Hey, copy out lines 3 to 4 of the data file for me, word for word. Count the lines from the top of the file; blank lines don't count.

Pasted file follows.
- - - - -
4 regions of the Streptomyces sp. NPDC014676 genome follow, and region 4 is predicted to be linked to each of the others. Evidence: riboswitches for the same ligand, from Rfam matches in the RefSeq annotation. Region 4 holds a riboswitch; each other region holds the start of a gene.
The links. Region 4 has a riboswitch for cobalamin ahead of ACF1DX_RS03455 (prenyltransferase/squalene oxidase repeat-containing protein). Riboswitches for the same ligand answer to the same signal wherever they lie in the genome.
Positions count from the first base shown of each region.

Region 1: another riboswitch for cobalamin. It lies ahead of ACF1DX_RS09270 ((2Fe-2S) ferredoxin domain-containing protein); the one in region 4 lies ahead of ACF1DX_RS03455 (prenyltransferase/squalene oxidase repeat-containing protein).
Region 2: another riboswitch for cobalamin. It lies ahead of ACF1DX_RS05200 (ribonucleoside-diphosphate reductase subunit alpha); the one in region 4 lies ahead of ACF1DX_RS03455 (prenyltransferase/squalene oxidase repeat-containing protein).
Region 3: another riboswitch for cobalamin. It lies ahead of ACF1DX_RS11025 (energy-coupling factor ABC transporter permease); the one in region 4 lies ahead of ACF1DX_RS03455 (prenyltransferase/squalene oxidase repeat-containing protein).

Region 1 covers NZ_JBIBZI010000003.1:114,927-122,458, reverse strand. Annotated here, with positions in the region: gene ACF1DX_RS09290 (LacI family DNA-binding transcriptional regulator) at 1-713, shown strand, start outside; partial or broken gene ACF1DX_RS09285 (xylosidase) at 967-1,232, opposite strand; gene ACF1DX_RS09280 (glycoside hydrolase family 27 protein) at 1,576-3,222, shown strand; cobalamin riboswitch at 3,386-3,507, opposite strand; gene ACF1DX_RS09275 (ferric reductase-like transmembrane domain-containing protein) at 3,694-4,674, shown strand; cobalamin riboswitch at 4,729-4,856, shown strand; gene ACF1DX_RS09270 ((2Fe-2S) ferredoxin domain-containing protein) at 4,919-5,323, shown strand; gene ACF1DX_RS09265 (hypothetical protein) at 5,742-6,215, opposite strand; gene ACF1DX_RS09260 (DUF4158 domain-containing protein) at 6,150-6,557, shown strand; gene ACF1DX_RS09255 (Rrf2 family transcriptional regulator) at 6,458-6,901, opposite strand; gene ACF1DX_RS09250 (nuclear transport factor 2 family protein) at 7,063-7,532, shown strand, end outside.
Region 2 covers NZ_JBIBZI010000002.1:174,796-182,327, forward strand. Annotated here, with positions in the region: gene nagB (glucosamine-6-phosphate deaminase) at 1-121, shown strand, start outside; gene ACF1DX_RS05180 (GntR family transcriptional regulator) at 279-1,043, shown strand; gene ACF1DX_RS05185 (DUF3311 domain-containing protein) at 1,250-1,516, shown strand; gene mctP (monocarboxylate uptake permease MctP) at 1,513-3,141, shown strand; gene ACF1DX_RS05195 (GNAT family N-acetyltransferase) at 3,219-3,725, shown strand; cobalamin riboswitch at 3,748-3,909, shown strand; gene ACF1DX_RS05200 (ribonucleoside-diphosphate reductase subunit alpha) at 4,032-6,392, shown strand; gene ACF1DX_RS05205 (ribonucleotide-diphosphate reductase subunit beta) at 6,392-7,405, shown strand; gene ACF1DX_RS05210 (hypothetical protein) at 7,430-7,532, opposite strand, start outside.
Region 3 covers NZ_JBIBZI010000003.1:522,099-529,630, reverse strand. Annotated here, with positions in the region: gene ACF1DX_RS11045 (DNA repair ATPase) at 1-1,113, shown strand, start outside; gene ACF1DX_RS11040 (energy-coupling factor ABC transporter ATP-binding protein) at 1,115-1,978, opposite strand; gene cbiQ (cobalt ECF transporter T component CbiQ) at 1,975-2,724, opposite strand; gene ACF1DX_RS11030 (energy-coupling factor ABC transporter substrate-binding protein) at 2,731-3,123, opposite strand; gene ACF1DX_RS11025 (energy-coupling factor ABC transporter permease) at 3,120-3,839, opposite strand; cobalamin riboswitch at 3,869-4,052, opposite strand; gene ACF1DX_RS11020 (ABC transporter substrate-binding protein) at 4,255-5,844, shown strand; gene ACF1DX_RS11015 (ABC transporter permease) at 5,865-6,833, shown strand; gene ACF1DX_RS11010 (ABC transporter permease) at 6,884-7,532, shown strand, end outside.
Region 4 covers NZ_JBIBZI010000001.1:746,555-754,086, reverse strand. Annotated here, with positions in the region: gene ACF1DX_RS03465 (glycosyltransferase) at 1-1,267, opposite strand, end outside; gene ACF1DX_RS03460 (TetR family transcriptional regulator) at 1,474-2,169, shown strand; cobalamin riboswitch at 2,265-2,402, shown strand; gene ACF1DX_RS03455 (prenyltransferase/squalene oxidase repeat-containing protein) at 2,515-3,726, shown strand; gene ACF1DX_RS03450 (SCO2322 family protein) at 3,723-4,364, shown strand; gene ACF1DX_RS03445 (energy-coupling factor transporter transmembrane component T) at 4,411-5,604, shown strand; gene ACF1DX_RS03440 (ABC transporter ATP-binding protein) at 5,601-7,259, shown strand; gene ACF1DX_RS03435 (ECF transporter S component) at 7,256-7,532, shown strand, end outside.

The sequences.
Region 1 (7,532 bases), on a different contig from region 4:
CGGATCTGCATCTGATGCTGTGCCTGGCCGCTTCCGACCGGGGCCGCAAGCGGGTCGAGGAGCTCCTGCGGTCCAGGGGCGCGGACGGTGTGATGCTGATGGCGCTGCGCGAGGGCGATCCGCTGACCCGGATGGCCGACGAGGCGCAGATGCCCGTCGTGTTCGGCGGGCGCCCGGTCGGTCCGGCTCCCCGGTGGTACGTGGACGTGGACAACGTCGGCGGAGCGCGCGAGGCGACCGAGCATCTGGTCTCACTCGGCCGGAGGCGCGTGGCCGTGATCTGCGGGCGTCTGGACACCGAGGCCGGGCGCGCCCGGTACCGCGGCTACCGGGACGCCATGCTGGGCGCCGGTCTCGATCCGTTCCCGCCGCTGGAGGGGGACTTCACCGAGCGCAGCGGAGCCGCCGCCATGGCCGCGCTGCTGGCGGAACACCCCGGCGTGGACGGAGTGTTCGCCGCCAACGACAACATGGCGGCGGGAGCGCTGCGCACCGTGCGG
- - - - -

Positions count from the first base shown of each region.

Region 1: another riboswitch for cobalamin. It lies ahead of ACF1DX_RS09270 ((2Fe-2S) ferredoxin domain-containing protein); the one in region 4 lies ahead of ACF1DX_RS03455 (prenyltransferase/squalene oxidase repeat-containing protein).